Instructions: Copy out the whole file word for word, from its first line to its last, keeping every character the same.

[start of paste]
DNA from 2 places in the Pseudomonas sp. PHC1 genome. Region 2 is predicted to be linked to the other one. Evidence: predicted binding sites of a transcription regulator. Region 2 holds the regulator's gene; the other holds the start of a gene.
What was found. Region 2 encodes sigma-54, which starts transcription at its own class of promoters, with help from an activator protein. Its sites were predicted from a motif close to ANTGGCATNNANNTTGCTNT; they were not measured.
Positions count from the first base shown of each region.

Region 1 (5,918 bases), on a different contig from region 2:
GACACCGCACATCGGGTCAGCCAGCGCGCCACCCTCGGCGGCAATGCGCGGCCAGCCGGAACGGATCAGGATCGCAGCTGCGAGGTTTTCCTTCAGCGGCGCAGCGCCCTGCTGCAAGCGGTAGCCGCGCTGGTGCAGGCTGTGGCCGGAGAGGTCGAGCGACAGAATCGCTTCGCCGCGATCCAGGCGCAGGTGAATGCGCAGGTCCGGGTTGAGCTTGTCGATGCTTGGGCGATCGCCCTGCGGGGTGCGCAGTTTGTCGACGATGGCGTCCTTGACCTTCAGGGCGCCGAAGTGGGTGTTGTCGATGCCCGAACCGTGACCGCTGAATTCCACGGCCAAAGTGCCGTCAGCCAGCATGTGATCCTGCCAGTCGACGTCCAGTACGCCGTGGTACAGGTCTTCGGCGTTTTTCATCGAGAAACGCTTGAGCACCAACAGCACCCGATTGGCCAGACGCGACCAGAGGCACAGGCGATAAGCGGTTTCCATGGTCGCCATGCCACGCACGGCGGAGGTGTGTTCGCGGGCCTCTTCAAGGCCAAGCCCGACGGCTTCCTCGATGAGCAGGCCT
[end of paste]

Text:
DNA from 2 places in the Pseudomonas sp. PHC1 genome. Region 2 is predicted to be linked to the other one. Evidence: predicted binding sites of a transcription regulator. Region 2 holds the regulator's gene; the other holds the start of a gene.
What was found. Region 2 encodes sigma-54, which starts transcription at its own class of promoters, with help from an activator protein. Its sites were predicted from a motif close to ANTGGCATNNANNTTGCTNT; they were not measured.
Positions count from the first base shown of each region.

Region 1 (5,918 bases), on a different contig from region 2:
GACACCGCACATCGGGTCAGCCAGCGCGCCACCCTCGGCGGCAATGCGCGGCCAGCCGGAACGGATCAGGATCGCAGCTGCGAGGTTTTCCTTCAGCGGCGCAGCGCCCTGCTGCAAGCGGTAGCCGCGCTGGTGCAGGCTGTGGCCGGAGAGGTCGAGCGACAGAATCGCTTCGCCGCGATCCAGGCGCAGGTGAATGCGCAGGTCCGGGTTGAGCTTGTCGATGCTTGGGCGATCGCCCTGCGGGGTGCGCAGTTTGTCGACGATGGCGTCCTTGACCTTCAGGGCGCCGAAGTGGGTGTTGTCGATGCCCGAACCGTGACCGCTGAATTCCACGGCCAAAGTGCCGTCAGCCAGCATGTGATCCTGCCAGTCGACGTCCAGTACGCCGTGGTACAGGTCTTCGGCGTTTTTCATCGAGAAACGCTTGAGCACCAACAGCACCCGATTGGCCAGACGCGACCAGAGGCACAGGCGATAAGCGGTTTCCATGGTCGCCATGCCACGCACGGCGGAGGTGTGTTCGCGGGCCTCTTCAAGGCCAAGCCCGACGGCTTCCTCGATGAGCAGGCCT